Perhaps Mrs. Peralta was unaware of outside events.  Elsewhere, the nation was changing.  The civil rights movement was rolling along, and JFK, the courts and the federal government were supporting it.  The South particularly was in an uproar.  Less than a year before James Meredith broke the color barrier at the University of Mississippi and now Gov. George Wallace of Alabama was threatening to confront federal troops on the capitol steps at Montgomery over racial integration in his state.

By late morning, though, Peralta found her eight booths and six tables taken over by young people of the National Association for the Advancement of Black People’s Youth Council of Phoenix.  About 20 blacks and six whites.  They refused to move.  Eight picketed outside.  They held signs:  “Equal Rights Now!” and “El Rey Refuse [sic] to Serve Negroes.”   A demonstrator,  at a reporter’s urging, asked for service.  The waitress refused.   Still, Peralta tried to serve her non-black customers, feeding them in a back room and in the kitchen.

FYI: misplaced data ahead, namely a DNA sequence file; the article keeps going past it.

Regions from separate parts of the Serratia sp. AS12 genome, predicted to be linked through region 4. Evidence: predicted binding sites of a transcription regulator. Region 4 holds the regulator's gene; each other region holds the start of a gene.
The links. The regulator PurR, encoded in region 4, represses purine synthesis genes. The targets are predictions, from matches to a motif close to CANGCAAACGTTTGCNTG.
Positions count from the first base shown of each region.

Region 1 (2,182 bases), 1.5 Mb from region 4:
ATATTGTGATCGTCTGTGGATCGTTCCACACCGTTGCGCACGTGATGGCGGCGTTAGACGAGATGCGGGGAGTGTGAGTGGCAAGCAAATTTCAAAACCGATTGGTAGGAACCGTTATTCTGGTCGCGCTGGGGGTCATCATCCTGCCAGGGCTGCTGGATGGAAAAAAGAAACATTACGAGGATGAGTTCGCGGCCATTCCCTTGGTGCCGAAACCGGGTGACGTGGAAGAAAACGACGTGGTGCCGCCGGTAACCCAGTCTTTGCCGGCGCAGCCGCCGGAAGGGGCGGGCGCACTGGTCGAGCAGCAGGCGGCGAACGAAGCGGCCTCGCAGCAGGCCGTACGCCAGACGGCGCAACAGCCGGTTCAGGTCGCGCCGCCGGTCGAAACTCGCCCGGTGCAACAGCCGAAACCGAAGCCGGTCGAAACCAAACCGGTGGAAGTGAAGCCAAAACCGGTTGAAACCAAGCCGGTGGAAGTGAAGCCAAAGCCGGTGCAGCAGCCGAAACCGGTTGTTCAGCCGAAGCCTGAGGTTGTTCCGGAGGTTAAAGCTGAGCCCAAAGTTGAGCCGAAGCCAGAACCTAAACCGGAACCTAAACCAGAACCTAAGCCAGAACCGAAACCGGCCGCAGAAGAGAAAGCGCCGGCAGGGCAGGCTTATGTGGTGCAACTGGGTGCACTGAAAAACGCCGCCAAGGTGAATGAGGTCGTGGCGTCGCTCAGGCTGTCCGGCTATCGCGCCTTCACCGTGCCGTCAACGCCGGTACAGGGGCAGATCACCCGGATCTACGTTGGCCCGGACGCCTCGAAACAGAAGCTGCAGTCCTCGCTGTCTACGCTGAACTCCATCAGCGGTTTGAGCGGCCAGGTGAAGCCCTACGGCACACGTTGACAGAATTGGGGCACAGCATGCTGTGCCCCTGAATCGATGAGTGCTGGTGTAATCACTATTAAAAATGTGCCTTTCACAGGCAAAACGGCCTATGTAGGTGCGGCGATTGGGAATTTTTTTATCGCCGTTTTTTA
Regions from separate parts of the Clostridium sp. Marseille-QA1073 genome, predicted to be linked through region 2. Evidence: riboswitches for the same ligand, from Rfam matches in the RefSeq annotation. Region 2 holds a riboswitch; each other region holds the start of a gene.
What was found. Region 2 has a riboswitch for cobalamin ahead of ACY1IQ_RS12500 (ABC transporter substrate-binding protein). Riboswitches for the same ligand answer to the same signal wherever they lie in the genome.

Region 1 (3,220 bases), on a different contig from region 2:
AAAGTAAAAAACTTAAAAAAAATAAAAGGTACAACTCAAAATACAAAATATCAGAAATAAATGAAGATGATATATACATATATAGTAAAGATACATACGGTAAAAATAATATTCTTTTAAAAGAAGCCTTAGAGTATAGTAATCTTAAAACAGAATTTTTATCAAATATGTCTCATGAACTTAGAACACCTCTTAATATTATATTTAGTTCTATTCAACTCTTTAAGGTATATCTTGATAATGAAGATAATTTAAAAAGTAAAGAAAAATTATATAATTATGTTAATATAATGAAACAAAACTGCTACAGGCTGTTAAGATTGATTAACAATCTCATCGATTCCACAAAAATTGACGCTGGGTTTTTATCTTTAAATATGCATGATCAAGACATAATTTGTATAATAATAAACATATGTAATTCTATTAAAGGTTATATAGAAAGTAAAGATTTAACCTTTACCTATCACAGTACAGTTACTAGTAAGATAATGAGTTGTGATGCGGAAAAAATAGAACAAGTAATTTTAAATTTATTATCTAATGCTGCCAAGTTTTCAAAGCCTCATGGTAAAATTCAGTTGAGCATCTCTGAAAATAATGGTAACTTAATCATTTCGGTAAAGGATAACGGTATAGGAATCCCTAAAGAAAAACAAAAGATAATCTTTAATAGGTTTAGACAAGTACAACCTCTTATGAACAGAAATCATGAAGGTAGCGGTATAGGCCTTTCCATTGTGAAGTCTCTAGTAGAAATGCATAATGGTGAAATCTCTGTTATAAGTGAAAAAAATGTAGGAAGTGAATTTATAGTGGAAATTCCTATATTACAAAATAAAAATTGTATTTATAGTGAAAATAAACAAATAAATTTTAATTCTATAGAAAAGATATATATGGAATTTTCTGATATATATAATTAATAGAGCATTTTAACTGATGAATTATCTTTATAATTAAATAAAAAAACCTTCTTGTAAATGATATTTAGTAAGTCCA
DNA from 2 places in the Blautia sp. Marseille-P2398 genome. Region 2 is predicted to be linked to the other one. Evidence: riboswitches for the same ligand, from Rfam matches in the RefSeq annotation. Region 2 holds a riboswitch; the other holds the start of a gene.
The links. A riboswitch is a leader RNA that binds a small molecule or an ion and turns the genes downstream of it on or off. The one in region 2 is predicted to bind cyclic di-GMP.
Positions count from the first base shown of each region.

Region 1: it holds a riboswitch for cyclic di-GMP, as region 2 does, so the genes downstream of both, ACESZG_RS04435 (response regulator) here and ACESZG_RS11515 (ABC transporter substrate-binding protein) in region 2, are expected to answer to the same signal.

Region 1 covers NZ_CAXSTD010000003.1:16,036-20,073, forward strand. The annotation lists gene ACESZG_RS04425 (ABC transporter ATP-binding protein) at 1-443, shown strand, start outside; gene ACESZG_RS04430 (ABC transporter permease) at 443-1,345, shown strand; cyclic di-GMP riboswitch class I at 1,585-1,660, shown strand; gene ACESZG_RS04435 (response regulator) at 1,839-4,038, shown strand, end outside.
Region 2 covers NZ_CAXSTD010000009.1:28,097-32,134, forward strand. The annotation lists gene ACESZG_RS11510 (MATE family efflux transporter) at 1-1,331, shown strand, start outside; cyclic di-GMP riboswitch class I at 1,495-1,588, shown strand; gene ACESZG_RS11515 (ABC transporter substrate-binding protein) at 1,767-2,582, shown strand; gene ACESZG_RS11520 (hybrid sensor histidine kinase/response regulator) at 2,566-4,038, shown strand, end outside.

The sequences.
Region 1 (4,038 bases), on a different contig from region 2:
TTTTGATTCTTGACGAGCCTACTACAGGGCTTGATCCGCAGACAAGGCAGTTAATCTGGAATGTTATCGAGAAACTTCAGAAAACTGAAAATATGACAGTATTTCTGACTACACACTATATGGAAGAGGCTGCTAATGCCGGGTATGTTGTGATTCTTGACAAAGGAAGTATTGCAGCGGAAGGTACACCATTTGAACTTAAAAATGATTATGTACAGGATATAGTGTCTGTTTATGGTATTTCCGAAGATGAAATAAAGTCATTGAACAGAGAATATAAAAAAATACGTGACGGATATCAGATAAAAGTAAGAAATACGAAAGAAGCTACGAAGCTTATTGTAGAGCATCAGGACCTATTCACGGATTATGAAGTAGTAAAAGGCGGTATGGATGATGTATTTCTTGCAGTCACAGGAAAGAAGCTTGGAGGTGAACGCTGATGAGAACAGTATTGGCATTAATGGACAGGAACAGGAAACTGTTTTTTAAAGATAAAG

The police came.  One told Peralta, “We can’t make them get out.”  A black sergeant said, “This just isn’t a matter for the police but for the courts.”

Peralta was furious.  “You have no right to tell me how to run my business,” she said.  Rev. Walter H. Dugan, a white and an NAACP board member, shot back, “[You’re] putting property rights above personal rights.”

Peralta said if she served blacks, she’d lose her white business.  And they, she said meaning the blacks, “don’t like Mexican food.” 

Lincoln Ragsdale, vice president of the Maricopa County chapter of the NAACP, said simply, “We are going to be served.”  And, he added, “It’s has been settled all over the country that sit-ins are legal.  Anyone has a right to use a facility that is open to the public.”